Effective auditors are consummate professionals. This doesn’t mean they’re stiff unblinking robots who refuse to crack a smile. It simply means they are good communicators, well-prepared, smartly attired, and, of course, cordial. When people are going through the trouble of being audited, they want to know their auditor is a pro. This provides credibility to the audit process and lets the participants know it won’t be a waste of time. Professionalism doesn’t necessarily depend on years of experience, either. I’ve seen novice auditors who were exceptionally professional and veteran auditors who were less professional than a circus clown. It all goes back to preparation. If you do the correct amount of preparation for the audit, and arrive ready to produce excellent results, you will be truly professional.
Beyond basic principles
It’s helpful for auditors to think about the audit as a series a friendly conversations. That’s really what audits are. Auditors chat with employees about their methods, tools, materials, and products. The information revealed during the conversation is compared to the organization’s requirements and the auditor determines whether the commitments are being met. In either case, the determination isn’t a secret. If we’re meeting requirements, or even going above and beyond requirements, the auditors will congratulate the employees. If the commitments are not being met, the auditors confirm their understanding of the requirements and also confirm their understanding of the evidence. Auditors don’t assume anything. Good auditors verify everything they see and hear because it’s very easy to misinterpret information during an audit. The whole process of gathering evidence and determining conformity is conducted like a conversation among partners. As auditors, that’s exactly what you are: partners in the organization’s improvement processes.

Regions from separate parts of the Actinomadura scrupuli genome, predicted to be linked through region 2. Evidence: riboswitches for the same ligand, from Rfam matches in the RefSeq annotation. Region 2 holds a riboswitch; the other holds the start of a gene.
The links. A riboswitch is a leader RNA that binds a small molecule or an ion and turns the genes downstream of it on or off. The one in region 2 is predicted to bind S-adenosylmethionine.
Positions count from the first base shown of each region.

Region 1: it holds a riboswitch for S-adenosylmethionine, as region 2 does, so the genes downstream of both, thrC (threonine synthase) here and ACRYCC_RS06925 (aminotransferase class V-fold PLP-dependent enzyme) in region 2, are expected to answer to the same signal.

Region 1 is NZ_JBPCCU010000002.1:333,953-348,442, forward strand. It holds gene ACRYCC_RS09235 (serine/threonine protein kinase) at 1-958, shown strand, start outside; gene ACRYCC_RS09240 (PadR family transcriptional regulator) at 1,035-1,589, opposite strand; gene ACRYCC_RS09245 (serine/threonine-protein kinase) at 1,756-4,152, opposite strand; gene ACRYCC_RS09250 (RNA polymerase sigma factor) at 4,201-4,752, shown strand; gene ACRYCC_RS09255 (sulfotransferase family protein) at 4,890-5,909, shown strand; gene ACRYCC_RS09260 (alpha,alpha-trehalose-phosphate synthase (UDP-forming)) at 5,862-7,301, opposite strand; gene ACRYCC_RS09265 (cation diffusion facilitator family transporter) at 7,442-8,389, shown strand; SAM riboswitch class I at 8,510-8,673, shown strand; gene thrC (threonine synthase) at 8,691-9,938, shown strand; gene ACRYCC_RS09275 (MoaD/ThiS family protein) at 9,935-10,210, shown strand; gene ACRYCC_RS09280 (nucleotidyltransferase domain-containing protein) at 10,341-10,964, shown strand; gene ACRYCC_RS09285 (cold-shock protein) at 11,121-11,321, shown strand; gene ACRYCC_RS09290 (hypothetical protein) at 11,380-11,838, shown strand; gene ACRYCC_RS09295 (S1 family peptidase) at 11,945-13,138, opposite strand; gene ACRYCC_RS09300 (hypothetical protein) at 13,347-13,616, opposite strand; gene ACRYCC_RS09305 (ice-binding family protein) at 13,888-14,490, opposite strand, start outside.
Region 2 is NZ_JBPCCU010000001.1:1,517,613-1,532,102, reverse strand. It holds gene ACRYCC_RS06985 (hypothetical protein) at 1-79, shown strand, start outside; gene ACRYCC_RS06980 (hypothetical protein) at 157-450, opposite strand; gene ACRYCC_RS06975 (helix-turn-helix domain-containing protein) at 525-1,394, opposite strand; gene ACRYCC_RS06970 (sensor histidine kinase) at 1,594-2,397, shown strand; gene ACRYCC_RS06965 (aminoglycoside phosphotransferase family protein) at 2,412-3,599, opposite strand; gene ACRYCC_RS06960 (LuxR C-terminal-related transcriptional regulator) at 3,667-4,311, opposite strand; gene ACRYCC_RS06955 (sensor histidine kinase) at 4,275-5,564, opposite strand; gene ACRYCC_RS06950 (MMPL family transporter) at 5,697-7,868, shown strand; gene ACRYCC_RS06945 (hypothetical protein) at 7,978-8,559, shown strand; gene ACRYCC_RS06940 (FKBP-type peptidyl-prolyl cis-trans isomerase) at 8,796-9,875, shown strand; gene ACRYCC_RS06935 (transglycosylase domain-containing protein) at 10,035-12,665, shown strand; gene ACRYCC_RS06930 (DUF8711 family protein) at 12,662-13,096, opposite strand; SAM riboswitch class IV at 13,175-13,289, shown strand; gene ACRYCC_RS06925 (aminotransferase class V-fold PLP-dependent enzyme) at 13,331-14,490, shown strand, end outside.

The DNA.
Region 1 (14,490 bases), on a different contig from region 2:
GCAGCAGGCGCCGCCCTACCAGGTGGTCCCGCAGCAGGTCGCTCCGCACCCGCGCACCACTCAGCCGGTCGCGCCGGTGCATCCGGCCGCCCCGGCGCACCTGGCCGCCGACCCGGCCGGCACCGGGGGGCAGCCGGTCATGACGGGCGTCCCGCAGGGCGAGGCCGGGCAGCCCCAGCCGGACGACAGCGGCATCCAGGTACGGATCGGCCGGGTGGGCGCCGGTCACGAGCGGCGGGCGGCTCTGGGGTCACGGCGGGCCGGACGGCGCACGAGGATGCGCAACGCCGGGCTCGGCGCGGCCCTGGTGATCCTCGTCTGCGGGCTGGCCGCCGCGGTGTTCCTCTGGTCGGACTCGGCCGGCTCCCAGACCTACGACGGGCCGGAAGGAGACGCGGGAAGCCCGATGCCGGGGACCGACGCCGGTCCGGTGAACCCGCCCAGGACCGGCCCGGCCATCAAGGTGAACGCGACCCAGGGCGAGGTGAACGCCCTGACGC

Another important point is that top management has to be involved in the audit process. They will certainly be audited and may even act as auditors themselves. Having top management visibly involved in auditing gives the process credibility. This credibility is like a passport to all corners of the organization. When auditors are supported by top management, auditees will cooperate and provide auditors with whatever they need.
Following these principles will enable you to get top management support and maintain the attention of the entire organization. After all, you’re there to help the organization. Yes, I know the old joke, “We’re auditors and we’re here to help you.” When you audit a management system, it’s actually true. Believe it, and carry the rest of these principles with you wherever you audit.
About the author
Craig Cochran is a project manager with the Georgia Institute of Technology Economic Development Institute. He has served in management roles in multiple industries-including textiles, glass manufacture, semiconductor, and telecommunications-for nearly twenty years. Some of his specific areas of expertise include customer feedback methods, auditing, development of key measures, organizational development, management systems of all types, and problem solving.
Cochran is a Certified Quality Manager, Certified Quality Engineer, and Certified Quality Auditor through the American Society for Quality, and is certified as a QMS Lead Auditor through Exemplar Global.
This article originally appeared in the November-December 2014 issue of The Auditor newsletter. Subscribe to The Auditor and get access to articles like this delivered to your desk. Subscribe here.